The next farm I came across had some animal action in its very frozen looking yard, with a small group of pigs snuffling around in the snow looking for food. Across the way were a group of skittish ducks, trying desperately to take a swim in the only free water in an otherwise iced up pond. It proved to be the only pond with free water in it for awhile, which probably accounted for how busy it was. All the other ponds in Wattlehurst Farm were completely frozen. A view across to the Surrey Hills beyond revealed a very white outlook – clearly the snow was more persistent the further north you looked.

I left the nicely surfaced track that I had been following for the last couple of miles to cross a field that was actually quite tricky on account of the ankle deep snow that had drifted across it. As I descended across the field I soon realised that all the snow at the bottom of the field had actually been blown across to the top, leaving a lot of green at the bottom, rather different to what I might have expected.

The path left the field and passed through a wintry wooded glade, complete with another very frozen looking pond before passing by the impressive looking house known as Bonnetts. The path skirted around the grounds of this large Elizabethan style house giving only glimpses of the impressive architecture. At the top of the path I took a wrong turn, heading along a small footpath instead of on the main route. I only discovered my mistake when I reached the A24, a little further on. Instead of having a path opposite as I should have done I found to my horror that I was about 200 metres further south. There was only one thing for it and that was to walk along the side of the main road in order to regain my route. This turned out to be a most unpleasant experience as there was no footway and precious little clearance.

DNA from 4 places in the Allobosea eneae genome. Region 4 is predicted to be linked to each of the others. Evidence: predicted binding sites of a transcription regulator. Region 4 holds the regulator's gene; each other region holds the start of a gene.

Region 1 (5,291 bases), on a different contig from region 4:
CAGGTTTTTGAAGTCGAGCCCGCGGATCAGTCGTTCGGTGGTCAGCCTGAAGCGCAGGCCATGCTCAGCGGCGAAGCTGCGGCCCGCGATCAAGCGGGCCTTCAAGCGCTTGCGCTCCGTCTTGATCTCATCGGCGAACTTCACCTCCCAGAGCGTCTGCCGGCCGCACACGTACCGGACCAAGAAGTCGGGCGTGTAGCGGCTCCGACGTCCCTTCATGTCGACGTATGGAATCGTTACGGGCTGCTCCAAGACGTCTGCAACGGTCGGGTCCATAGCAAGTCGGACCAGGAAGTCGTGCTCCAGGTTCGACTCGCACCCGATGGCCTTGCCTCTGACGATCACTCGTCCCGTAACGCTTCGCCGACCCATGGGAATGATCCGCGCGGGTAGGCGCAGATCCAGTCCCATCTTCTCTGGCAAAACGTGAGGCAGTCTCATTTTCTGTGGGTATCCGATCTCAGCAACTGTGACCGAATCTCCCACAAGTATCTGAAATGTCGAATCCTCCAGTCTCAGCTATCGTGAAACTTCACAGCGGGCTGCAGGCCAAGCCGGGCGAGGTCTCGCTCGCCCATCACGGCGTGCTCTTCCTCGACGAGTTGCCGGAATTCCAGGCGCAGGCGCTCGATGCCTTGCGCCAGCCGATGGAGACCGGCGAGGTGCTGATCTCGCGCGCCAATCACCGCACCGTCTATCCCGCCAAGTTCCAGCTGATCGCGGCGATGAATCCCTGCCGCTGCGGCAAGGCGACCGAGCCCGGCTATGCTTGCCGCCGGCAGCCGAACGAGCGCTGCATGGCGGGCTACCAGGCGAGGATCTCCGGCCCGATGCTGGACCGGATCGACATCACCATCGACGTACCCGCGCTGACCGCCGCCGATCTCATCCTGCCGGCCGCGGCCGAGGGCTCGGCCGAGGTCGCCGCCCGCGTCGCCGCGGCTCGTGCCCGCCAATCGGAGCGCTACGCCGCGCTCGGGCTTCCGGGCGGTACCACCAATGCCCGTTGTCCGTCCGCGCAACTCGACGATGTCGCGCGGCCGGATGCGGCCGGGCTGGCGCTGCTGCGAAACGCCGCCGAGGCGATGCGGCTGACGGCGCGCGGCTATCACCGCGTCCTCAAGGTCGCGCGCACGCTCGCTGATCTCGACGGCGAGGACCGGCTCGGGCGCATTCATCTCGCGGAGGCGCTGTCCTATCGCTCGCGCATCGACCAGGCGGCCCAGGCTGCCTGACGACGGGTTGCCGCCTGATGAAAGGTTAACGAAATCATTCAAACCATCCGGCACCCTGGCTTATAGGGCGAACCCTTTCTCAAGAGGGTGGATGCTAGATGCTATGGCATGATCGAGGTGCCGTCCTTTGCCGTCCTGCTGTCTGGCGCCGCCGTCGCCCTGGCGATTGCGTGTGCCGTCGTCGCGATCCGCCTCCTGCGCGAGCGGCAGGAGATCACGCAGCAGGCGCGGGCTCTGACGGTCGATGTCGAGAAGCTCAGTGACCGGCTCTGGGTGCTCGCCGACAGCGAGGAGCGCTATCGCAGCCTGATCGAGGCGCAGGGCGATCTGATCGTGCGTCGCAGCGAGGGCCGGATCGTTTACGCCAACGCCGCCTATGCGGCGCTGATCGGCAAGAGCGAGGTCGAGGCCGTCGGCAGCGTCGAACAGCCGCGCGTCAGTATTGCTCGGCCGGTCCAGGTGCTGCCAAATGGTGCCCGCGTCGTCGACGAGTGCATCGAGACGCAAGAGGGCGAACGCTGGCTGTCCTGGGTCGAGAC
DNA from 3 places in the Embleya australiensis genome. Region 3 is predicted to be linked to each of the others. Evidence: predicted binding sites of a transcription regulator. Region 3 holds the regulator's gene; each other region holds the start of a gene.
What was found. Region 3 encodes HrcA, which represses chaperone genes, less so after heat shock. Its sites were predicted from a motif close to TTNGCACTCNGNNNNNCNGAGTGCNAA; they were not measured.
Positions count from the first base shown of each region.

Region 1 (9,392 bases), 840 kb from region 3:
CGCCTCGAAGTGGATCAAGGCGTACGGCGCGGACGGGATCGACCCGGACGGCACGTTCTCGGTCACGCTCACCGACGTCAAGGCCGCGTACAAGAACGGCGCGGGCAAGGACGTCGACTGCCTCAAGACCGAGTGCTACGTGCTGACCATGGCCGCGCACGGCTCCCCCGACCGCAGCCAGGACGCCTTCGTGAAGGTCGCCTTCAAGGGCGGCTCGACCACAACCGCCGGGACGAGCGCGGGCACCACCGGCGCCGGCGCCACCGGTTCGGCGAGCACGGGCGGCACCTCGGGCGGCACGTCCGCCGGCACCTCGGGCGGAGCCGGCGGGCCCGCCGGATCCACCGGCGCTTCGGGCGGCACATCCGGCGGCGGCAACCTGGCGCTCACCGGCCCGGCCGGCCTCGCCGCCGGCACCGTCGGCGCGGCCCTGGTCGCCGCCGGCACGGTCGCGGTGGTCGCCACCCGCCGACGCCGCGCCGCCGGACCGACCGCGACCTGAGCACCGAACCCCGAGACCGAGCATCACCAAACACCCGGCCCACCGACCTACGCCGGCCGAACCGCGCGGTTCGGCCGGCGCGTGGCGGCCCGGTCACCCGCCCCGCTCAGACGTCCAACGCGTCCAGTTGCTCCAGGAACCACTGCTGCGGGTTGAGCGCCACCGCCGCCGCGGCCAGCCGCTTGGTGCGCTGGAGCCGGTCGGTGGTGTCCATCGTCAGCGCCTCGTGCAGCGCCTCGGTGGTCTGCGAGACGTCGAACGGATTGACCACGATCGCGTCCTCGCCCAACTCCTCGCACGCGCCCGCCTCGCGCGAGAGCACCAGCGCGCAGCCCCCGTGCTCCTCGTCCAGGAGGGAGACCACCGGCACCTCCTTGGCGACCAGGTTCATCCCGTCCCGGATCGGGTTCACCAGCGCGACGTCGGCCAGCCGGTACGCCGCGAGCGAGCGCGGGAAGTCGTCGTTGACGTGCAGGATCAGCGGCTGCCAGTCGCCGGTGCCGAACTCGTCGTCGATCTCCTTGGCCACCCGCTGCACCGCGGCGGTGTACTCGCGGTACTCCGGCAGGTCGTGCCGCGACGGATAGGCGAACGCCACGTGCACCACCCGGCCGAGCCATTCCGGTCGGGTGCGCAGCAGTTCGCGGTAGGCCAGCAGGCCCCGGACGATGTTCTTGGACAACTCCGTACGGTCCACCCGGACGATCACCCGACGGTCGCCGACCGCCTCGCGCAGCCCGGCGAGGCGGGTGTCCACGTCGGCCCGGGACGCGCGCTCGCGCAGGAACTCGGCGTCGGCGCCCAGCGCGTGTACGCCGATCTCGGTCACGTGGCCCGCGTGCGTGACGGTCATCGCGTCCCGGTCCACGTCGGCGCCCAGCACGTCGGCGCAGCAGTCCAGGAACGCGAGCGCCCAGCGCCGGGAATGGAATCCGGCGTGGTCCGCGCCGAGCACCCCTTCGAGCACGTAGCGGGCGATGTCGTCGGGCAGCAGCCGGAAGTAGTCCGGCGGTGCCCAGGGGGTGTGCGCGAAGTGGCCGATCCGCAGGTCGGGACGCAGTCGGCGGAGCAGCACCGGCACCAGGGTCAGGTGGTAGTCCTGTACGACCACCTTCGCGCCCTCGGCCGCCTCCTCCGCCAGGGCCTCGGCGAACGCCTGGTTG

Thankfully I didn’t have too far to go and soon got on to my route once again. I was now starting to think about plan B for my onward route as it was clear that I wasn’t going to make it to Rusper and Warnham before nightfall. I decided therefore to cut my route short at the Royal Oak pub in Friday Street. I crossed over the Horsham to Dorking railway line and then took a left across fields skirting what looked like a fishing club. All the ponds were frozen over though, giving the fish a welcome if chilly respite from the sportsmen. Navigation through this section wasn’t that easy and I felt rather unconvinced of my route finding. However, I needn’t have worried as it was merely the signage that was lacking and not my navigation skills.